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Anticonvulsants for Restless Legs Syndrome

Examples

Generic NameBrand Name
carbamazepineTegretol
gabapentinNeurontin
gabapentin enacarbilHorizant
pregabalinLyrica

How It Works

Anticonvulsants are used to help control or prevent abnormal increases in brain electrical activity. They are primarily used for people who have seizures. They may help suppress electrical activity in the brain that causes restless legs syndrome symptoms.

Why It Is Used

Anticonvulsants may help people with restless legs syndrome. They are sometimes used when symptoms are severe and can be used in combination with other drugs.

How Well It Works

While anticonvulsants help relieve symptoms in some people, they have no effect on others.

Side Effects

Drowsiness, dizziness, tremors, blurred vision, nausea, and poor coordination have all been reported as occasional side effects when these medicines were used as treatment for other conditions. Research is needed to discover whether side effects are different when these drugs are used to treat restless legs syndrome.

The U.S. Food and Drug Administration (FDA) has issued a warning on anticonvulsants and the risk of suicide and suicidal thoughts. The FDA does not recommend that people stop using these medicines. Instead, people who take anticonvulsant medicine should be watched closely for warning signs of suicide. People who take anticonvulsant medicine and who are worried about this side effect should talk to a doctor.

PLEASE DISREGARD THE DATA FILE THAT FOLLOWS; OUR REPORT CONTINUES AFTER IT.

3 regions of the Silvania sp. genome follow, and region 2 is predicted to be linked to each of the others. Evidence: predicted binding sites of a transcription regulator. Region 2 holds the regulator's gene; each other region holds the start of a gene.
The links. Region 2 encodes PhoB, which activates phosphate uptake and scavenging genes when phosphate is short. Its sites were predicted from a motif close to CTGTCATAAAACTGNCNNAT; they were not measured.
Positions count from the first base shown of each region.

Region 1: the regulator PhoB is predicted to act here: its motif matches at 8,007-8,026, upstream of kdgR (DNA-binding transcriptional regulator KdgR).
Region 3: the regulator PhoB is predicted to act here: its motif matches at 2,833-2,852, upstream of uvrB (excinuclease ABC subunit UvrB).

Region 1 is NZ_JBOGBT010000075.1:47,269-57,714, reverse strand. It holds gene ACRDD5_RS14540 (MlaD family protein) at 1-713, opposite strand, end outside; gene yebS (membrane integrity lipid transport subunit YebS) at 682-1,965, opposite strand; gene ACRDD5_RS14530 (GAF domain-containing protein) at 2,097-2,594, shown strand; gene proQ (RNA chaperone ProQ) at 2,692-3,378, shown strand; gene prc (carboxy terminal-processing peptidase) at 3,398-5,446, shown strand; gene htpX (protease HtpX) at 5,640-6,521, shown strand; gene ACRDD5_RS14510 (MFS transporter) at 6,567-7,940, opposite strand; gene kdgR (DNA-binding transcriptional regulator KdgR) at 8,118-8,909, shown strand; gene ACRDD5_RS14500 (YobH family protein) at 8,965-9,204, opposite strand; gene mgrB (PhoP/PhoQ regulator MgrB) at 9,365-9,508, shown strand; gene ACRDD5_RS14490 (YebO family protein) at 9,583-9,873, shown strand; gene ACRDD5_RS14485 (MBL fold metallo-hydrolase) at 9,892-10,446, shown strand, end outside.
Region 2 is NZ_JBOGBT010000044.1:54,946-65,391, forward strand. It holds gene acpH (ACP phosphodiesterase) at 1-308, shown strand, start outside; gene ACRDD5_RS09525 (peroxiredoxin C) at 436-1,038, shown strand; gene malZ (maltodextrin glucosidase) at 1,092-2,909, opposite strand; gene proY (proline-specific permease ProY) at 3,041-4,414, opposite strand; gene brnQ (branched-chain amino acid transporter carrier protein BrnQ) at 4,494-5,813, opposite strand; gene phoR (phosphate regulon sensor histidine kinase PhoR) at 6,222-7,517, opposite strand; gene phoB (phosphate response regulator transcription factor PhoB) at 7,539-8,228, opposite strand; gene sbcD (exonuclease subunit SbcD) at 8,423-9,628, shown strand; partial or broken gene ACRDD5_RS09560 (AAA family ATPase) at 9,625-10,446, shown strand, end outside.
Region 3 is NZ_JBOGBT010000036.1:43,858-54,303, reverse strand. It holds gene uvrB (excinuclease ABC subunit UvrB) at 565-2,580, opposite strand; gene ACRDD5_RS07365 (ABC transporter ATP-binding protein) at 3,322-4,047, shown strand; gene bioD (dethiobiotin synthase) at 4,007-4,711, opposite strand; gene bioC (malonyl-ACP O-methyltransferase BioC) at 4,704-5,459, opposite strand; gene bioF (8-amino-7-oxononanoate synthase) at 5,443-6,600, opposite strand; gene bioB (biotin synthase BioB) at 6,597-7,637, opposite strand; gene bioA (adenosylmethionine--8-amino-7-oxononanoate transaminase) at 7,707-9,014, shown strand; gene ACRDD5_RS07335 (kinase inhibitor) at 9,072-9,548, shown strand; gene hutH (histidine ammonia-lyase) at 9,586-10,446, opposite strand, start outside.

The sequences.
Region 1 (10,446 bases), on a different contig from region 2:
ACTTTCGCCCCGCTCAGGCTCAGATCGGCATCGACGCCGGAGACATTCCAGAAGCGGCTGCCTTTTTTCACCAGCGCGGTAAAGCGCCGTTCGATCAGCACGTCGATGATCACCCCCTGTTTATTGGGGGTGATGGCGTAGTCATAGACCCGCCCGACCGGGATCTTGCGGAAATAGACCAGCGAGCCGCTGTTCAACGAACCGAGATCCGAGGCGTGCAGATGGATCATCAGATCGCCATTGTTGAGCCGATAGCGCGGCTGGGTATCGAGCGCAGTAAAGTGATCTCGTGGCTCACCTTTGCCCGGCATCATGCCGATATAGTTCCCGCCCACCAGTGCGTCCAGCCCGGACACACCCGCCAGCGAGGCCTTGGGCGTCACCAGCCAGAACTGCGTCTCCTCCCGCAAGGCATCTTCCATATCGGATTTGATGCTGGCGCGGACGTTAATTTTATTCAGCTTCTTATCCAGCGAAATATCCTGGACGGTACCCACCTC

See Drug Reference for a full list of side effects. (Drug Reference is not available in all systems.)

What To Think About

Anticonvulsants may increase the chance of birth defects. If you are pregnant or thinking of getting pregnant, talk to your doctor before taking these medicines.

Complete the new medication information form (PDF)(What is a PDF document?) to help you understand this medication.

ByHealthwise Staff
Primary Medical ReviewerAnne C. Poinier, MD - Internal Medicine
Specialist Medical ReviewerKarin M. Lindholm, DO - Neurology
Last RevisedMarch 8, 2013

WebMD Medical Reference from Healthwise

Last Updated: March 08, 2013
This information is not intended to replace the advice of a doctor. Healthwise disclaims any liability for the decisions you make based on this information.

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